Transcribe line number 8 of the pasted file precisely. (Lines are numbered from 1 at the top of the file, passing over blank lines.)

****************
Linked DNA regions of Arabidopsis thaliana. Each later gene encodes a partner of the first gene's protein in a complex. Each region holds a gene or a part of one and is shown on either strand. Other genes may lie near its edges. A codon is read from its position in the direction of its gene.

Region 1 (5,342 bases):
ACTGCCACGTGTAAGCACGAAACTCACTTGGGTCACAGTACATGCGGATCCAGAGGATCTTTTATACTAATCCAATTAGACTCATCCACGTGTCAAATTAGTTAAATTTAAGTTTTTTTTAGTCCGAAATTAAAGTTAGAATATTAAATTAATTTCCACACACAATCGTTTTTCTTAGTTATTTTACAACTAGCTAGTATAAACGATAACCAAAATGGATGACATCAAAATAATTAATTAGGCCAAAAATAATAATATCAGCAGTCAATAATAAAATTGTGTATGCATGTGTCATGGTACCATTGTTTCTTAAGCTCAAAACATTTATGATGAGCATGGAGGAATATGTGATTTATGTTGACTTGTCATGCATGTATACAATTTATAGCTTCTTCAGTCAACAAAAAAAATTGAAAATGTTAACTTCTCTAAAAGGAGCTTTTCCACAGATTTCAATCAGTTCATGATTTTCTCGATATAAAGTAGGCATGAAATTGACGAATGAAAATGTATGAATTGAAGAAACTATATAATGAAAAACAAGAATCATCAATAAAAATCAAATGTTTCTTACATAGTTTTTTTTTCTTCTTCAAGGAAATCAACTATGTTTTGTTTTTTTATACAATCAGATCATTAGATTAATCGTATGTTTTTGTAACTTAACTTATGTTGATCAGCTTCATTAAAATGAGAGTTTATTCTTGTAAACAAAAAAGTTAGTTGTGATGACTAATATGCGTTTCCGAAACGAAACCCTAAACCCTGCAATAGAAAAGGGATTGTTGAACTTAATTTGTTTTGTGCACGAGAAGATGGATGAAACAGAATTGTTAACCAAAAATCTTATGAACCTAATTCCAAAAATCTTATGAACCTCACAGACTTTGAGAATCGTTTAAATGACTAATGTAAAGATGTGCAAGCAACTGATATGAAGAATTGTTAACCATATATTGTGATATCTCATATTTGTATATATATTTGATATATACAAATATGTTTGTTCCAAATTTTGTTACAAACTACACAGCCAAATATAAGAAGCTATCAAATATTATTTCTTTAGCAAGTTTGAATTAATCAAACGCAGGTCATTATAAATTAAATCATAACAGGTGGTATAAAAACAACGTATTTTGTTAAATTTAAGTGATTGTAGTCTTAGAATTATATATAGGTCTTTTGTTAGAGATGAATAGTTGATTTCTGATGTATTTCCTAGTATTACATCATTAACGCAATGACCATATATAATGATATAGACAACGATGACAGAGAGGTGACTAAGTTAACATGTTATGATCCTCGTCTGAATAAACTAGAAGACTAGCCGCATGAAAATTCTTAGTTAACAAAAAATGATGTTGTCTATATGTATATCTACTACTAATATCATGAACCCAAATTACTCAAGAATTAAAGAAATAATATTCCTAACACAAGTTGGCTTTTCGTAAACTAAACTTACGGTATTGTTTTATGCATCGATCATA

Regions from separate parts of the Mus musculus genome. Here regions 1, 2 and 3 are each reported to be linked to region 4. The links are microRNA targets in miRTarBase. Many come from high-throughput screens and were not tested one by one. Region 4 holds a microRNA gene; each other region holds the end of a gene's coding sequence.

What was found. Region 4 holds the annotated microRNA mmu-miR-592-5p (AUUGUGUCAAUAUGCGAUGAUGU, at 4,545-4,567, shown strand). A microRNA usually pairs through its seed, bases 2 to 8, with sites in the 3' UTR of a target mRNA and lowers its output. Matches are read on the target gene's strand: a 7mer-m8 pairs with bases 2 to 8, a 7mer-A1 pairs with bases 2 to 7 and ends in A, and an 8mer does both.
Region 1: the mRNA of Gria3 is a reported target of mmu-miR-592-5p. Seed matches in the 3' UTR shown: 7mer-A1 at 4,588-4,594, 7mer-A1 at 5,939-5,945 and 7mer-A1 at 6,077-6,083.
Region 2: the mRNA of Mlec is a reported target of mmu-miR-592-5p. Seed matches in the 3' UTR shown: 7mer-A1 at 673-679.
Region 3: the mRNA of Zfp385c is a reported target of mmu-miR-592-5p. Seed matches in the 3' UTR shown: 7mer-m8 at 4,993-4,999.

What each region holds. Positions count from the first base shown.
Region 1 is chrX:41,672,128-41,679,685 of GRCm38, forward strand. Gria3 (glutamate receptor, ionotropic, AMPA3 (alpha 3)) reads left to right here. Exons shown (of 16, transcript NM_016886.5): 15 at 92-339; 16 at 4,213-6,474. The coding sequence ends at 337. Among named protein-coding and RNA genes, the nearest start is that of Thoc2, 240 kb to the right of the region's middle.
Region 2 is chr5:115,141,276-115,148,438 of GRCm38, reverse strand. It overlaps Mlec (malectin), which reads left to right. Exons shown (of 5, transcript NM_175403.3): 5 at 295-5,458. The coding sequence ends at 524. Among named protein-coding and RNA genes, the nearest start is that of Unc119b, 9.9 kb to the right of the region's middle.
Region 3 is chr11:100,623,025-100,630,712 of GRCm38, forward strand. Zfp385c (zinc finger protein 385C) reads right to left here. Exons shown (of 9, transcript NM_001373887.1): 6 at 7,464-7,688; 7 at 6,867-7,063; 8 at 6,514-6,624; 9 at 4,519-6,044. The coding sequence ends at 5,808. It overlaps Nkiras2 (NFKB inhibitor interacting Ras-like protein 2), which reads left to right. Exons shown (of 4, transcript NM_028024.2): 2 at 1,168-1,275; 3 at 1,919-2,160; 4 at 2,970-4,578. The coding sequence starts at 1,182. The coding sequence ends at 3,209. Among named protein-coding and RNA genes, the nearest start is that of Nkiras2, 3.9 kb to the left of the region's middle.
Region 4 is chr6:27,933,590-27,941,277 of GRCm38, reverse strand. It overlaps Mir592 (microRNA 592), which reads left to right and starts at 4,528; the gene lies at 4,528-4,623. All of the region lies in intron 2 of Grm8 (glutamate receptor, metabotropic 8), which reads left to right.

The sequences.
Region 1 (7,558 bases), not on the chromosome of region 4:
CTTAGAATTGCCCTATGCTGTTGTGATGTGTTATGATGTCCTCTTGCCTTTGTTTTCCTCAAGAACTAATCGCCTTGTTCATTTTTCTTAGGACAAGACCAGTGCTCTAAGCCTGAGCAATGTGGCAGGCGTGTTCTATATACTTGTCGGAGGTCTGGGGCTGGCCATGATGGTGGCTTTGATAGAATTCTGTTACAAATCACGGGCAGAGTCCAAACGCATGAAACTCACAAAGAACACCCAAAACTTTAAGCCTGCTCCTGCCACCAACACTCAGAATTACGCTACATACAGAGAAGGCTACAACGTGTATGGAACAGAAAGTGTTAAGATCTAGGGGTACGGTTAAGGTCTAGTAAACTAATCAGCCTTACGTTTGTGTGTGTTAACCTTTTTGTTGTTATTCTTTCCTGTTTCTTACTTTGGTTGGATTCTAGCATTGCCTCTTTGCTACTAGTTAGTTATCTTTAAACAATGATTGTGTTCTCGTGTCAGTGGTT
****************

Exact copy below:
Region 3: the mRNA of Zfp385c is a reported target of mmu-miR-592-5p. Seed matches in the 3' UTR shown: 7mer-m8 at 4,993-4,999.